The next week was not a good one. There were many hissing discussions when they thought he was not listening. He heard his name followed by words like “coddling” and “over-protective” and “getting to lead a normal life” countered by “too early” and “delta variant” and “unvaccinated”. He heard shouting a couple times and once saw tears on his mama’s face when she came in to read at bedtime. When he asked what was wrong, she smiled and said that she was just a bit sad that he was getting so big so fast. He thought this was fair. His Jedi pajamas were getting uncomfortably short.

On Friday, he and his mama went to meet his new teacher, Ms Bailey. His teacher was wearing a puppy mask very much like the one his mama made for him. He was both excited and a bit nervous because they matched. But he got to see his classroom and choose a cubby for his things. He inspected the art corner easels and approved of the colorful aprons to be worn over his clothes to keep the finger paints off his special T-shirts. He sat in one of the funny chairs without legs in the story corner and ran his fingers over the wide shelf of picture books, happy that he knew so many of them already. He got to show Ms Bailey how he could write his name. He discovered chalk.

When Ms Bailey asked if he wanted to come back and play next week, he allowed that maybe that wouldn’t be such a bad thing.

The weekend was hot. Again. They didn’t do very much. There were supposed to be grilled sandwiches and maybe homemade ice cream in the machine that looked very much like a droid. But it was “too hot to fire up the grill” and the ice cream maker needed cleaning and nobody seemed much in the mood to do that. So they watched movies instead. Which might have been a mistake. When he asked why nobody in the movie was wearing a mask, his daddy gave his mama a mad look and then got up and went to the bathroom for a long time. This was not too unusual but it was still unsettling. Daddy missed the crucial resolution where everything is explained. Except the masks.

He started school on Wednesday. He was nervous and didn’t want to let go of mama’s hand, but then Ms Bailey started talking about the Andromeda galaxy. Just like that, he found himself steered into his classroom and seated among many other masked, nervous-looking kids, waiting to see what school would be like and whether it was worth being away from home.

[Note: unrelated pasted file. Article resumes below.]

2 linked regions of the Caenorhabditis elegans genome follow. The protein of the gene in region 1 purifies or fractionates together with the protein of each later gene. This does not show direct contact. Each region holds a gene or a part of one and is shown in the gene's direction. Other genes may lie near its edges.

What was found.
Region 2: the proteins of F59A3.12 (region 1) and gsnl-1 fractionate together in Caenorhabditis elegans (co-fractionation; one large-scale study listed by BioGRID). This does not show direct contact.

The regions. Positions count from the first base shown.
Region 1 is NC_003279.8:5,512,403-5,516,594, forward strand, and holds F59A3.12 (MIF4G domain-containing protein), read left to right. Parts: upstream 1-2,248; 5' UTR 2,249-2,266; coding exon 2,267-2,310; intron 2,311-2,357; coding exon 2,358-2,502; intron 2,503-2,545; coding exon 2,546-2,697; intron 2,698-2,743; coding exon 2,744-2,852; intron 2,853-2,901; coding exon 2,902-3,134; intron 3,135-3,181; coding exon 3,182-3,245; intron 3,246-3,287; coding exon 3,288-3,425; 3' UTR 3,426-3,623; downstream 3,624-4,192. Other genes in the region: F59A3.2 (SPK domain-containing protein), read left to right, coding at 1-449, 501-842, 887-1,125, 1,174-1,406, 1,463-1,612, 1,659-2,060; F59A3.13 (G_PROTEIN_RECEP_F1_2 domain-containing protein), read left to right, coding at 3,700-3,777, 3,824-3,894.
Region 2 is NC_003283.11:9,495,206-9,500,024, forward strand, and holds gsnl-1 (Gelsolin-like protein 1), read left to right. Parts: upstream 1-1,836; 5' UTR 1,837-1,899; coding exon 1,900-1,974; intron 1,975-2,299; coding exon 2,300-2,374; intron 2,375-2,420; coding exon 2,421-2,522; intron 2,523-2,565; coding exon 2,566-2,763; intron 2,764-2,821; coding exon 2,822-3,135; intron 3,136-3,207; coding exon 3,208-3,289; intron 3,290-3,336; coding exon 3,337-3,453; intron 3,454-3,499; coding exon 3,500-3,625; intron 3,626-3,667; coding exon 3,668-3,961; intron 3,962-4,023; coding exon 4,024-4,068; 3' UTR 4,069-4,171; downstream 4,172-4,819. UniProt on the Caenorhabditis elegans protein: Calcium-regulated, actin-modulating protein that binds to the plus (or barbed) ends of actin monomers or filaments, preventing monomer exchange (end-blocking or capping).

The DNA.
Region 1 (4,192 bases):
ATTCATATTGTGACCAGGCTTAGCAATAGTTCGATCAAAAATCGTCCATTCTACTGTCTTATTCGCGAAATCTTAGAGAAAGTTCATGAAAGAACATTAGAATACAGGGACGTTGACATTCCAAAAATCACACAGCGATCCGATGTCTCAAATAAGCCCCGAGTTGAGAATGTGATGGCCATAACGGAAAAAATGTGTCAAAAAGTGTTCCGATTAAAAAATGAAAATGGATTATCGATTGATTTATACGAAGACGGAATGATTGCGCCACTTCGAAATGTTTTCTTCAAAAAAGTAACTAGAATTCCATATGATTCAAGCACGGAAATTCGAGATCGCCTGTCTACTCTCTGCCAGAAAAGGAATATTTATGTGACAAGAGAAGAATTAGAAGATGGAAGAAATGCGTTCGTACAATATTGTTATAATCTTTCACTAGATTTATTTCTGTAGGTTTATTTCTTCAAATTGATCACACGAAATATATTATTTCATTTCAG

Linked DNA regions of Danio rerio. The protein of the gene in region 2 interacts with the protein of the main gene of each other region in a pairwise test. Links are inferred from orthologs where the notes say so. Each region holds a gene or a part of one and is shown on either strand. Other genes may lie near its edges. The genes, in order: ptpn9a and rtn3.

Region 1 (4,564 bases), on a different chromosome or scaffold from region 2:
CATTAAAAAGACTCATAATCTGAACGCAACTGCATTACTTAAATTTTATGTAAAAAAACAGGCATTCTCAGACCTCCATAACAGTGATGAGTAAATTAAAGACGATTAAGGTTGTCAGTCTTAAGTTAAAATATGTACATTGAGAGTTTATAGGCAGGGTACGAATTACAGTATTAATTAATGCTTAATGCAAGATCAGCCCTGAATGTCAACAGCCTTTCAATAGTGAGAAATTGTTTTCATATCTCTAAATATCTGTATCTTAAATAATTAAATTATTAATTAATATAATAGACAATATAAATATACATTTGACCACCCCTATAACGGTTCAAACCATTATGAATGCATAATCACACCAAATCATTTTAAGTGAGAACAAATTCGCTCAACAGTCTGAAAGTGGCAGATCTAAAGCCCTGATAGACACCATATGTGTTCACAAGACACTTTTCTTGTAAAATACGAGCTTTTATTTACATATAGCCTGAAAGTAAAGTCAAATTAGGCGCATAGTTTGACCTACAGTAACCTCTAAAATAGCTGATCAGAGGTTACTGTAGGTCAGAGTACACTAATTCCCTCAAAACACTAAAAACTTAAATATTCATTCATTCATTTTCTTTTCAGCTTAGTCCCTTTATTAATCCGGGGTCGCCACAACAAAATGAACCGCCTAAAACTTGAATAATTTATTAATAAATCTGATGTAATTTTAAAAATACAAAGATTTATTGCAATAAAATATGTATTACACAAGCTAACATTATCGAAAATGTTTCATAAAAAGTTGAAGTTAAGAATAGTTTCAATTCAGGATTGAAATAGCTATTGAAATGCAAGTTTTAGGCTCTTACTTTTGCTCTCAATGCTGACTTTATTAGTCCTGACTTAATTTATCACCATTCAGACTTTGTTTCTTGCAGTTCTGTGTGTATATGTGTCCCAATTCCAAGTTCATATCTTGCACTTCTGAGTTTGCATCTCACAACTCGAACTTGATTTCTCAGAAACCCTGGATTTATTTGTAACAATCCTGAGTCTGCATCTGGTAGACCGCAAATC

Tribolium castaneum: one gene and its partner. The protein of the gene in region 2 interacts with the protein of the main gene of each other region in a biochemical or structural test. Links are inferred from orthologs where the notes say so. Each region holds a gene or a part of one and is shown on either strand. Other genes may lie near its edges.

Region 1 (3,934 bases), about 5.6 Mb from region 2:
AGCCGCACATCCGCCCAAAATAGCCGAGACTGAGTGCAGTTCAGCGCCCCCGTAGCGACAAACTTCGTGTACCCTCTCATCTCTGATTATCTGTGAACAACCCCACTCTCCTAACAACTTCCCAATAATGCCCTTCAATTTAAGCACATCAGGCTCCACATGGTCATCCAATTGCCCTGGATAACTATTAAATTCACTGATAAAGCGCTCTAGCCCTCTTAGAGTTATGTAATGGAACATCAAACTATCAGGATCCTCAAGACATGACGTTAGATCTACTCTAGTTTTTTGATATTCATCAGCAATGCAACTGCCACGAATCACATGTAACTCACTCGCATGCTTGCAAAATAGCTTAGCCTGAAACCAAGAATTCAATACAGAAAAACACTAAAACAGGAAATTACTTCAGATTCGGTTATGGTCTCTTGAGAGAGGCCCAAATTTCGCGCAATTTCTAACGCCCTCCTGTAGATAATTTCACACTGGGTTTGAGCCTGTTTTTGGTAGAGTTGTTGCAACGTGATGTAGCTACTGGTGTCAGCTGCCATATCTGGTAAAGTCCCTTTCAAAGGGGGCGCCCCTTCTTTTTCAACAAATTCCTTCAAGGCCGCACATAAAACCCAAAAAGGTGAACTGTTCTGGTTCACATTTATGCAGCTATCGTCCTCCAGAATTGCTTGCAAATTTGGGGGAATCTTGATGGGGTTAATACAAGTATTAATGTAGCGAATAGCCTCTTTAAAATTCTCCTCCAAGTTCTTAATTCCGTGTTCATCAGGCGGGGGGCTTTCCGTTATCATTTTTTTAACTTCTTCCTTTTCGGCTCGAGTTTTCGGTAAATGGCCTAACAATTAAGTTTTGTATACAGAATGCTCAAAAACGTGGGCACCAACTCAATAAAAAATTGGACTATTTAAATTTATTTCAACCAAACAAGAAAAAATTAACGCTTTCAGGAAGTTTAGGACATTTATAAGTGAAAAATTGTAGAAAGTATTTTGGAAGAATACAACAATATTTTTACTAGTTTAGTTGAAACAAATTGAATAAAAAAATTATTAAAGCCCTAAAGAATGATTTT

And it turned out to be a pretty good day. He met many new people. He painted a quasar with a space-man standing on it. He wrote his name five times. He learned lots of neat new instructions and rules, like “criss cross applesauce” and raising your hand to ask a question and the distance to the bathroom and that the bathroom did not contain one cephalopod. Not of any color. Nor a bathtub for that matter.

He had so much to tell his mama when she came to pick him up that he stumbled over the words as they all tried to get out at once. And then he coughed. Just a little. Behind his mask.

The next day he didn’t feel great, but he was too excited by school to pay much attention to the inside of his throat. He got to be lunch leader because his last name began with A. He made a model of Saturn out of some clay and yarn and found a butterfly chrysalis in the outdoor classroom. He was so bouncy that he didn’t even notice how hot he felt.

On Friday, he woke up before it was light out. He was hot and sweaty and everything in his whole body hurt. He tried to get up and get ready for another fun day of school, but he fell onto the rug and couldn’t get back up again. He became scared and started crying. And then he started coughing.

“Three days into the school year, Waterbury elementary school was put under home quarantine, with over two dozen active cases. Five children and two staff members were hospitalized with severe symptoms. One child is confirmed dead. Automatic contact tracing has related this school’s outbreak to the outbreak in the One City Center building late last month. Next up: labor shortages in retail and service positions are slowing the economic recovery in…”

©Elizabeth Anker 2021